After a string of bad performances and harsh criticisms, Claudio Borghi stepped down as Chile's manager in November 2012. A new manager, Jorge Sampaoli, was appointed in December 2012. A disciple of Marcelo Bielsa, Jorge Sampaoli broke new records for La Roja by winning 10, drawing 3, and losing only 3 of 15 games as the head of the Chilean national team.

With Sampaoli, Chile were able to qualify for 2014 FIFA World Cup, reaching to the round of 16, where Chile lost to Brazil in penalties.

In the 2015 Copa América, Chile won their first game against Ecuador, with 2–0 being the score. In their second game, Chile drew against Mexico. Chile advanced to the knockout stage as Group A winners with 7 points and most goals scored of any team in the tournament (10). Then they beat Uruguay in the quarterfinals and Peru in the semifinals. In the final, Chile defeated Argentina on penalties (4–1) after a 0–0 draw, to win their first Copa America title.

In January 2016, just six months after winning the 2015 Copa America, Jorge Sampaoli stepped down as Chile's manager. A new manager, the argentinean Juan Antonio Pizzi, was appointed at the end of the same month.

Kits

The team kit consists of a red jersey, blue shorts, and white socks. The away jersey features a white jersey, white shorts, and blue socks. The color scheme of red, white, and blue that was featured in the 1947 South American Championship, the precursor of the Copa América, has remained in place since. In 2016, red shorts were introduced as an option for the first time.

In August 2010, Puma acquired the contract to be the official kit supplier for the Chilean team from 2011–2015, paying US$ 3 million per year, also providing referees' kits and balls for domestic club competitions. The previous kit supplier, from 2004 to 2010 including the 2010 World Cup, was Brooks Sports

Puma company ended its link after the Copa America 2015 with the tender for the new brand that will outfit the team since August 2015. This procedure was won by the American company Nike. Thus, the brand will be responsible for all the costumes of the selection once the Copa America ends. The contract with Nike last until the 2022 FIFA World Cup.

Stadium

The Chilean national team plays their qualifying matches at the Estadio Nacional Julio Martínez Prádanos located in Santiago, Chile and can be found at the commune of Ñuñoa. The construction of the stadium began in February 1937, and opened on 3 December 1938. The current official registered capacity is of 49,000 spectators, but has surpassed the 75,000 mark on many occasions when the match is of high demand. An example would be the 1962 FIFA World Cup semi-final match Chile vs. Brazil, where over 76,000 spectators viewed the game. The maximum attendance ever was 85,262 on December 26, 1962, for a game between Universidad Católica and Universidad de Chile.

It has hosted four Copa América finals, the final of the 1962 FIFA World Cup and the final to the 1987 FIFA World Youth Championship.

Rivalries

Chile maintains a rivalry with neighbouring Peru; the Chile–Peru football rivalry is known in Spanish as the Clásico del Pacífico ("Pacific Derby"). The rivalry is considered to be one of the fiercest rivalries in the world, with CNN World Sport editor Greg Duke ranks it among the top ten football rivalries in the world. The rivalry between Chile and Peru stems from historical politics, border disputes, and the War of the Pacific, with the rivalry producing some of the most intense matches in South American footballing history.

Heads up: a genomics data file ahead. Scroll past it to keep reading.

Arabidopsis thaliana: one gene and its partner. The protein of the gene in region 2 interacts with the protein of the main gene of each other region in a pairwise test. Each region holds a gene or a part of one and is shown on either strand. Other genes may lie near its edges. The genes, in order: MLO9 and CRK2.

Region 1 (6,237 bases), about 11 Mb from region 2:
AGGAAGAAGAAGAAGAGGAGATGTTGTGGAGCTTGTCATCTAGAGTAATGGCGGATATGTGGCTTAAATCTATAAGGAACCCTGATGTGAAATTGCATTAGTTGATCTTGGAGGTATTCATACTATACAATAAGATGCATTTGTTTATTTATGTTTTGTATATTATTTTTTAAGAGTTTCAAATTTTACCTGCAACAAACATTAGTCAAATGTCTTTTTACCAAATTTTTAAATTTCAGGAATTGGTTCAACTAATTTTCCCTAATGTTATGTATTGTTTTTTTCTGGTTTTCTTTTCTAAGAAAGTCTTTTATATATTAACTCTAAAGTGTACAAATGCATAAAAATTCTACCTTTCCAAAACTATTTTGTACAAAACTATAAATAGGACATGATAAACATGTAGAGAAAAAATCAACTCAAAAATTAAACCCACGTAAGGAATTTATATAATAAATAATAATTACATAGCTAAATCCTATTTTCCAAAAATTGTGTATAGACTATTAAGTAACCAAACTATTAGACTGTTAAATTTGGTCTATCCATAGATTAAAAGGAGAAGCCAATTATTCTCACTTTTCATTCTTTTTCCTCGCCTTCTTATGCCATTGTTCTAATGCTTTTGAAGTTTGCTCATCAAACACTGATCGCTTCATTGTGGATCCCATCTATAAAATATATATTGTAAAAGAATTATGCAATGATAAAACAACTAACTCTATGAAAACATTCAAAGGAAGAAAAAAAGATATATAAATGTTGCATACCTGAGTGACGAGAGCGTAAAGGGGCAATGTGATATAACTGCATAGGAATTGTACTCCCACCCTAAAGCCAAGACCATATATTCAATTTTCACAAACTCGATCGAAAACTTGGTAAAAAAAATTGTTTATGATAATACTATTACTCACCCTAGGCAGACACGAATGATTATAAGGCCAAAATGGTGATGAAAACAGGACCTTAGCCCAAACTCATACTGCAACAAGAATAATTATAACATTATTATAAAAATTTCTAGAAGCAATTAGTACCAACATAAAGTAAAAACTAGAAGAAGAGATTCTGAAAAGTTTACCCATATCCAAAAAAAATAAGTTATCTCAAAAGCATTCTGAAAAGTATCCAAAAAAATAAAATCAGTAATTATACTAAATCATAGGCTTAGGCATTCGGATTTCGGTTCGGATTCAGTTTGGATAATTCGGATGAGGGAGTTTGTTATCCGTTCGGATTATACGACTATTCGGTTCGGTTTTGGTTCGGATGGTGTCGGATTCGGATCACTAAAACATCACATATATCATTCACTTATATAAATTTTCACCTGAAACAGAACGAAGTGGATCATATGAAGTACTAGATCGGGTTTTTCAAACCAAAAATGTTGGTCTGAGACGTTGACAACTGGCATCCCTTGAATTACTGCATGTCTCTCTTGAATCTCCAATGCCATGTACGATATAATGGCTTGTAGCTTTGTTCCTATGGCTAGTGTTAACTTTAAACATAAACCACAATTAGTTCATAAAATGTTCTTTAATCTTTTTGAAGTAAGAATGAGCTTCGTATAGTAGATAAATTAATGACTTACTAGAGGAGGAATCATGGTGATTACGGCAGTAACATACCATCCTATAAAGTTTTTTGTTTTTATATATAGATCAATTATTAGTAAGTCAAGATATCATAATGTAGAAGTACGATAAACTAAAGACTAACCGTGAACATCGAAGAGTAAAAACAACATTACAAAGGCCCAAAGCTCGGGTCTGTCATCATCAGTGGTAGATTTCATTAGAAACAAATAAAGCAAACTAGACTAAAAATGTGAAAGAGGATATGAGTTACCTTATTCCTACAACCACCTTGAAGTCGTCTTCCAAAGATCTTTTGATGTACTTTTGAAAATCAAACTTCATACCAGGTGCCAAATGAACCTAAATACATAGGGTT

Chile first faced Peru in the 1935 South American Championship, prevailing 1–0. The two countries traditionally compete with each other over the rank of fourth-best national team in South America (after Argentina, Brazil, and Uruguay). They also both claim to have invented the bicycle kick; Peruvians call it the chalaca, while it is the chilena in Chile.

Sponsors

  • Coca-Cola (since 1962 FIFA World Cup)
  • Entel (since 2003)
  • Homecenter Sodimac (since 2007)
  • Cerveza Cristal (since 2007)
  • Mega (TV broadcaster of Chile's qualifying and friendly matches)
  • Nike (since 2015)
  • Itau Corpbanca (since 2015)
  • Samsung (since 2011)
  • Chery (since 2013)
  • Cecinas PF (since 2012)
  • Gillette (since 2012)
  • Current squad

    The following 22 players were called up for the 2017 China cup matches against Croatia on January 11 and Iceland on January 15, 2017.
    Caps and goals updated as of January 15, 2017 after the match against Iceland.

    Recent call-ups

    The following players have been called up in the last twelve months.

    Notes
  • INJ Withdrew from the squad due to injury
  • PRE Preliminary squad
  • SUS Withdrew from the squad due to suspension
  • 2017

    Note

    FIFA World Cup

         Champions       Runners-up       Third Place       Fourth Place  

    Copa América

         Champions       Runners-up       Third Place       Fourth Place  

    Summer Olympics Record

         Gold       Silver       Bronze  

    Honours

  • FIFA World Cup
  • Third place (1): 1962
  • South American Championship / Copa América
  • Winners (2) 2015, 2016
  • Runners-up (4): 1955, 1956, 1979, 1987
  • Third place (5): 1926, 1941, 1945, 1967, 1991
  • Fourth place (10): 1916, 1917, 1919, 1920, 1924, 1935, 1939, 1947, 1953, 1999
  • Panamerican Championship
  • Runners-up (1): 1952
  • China Cup
  • Winners (1) 2017
  • References

    Chile national football team Wikipedia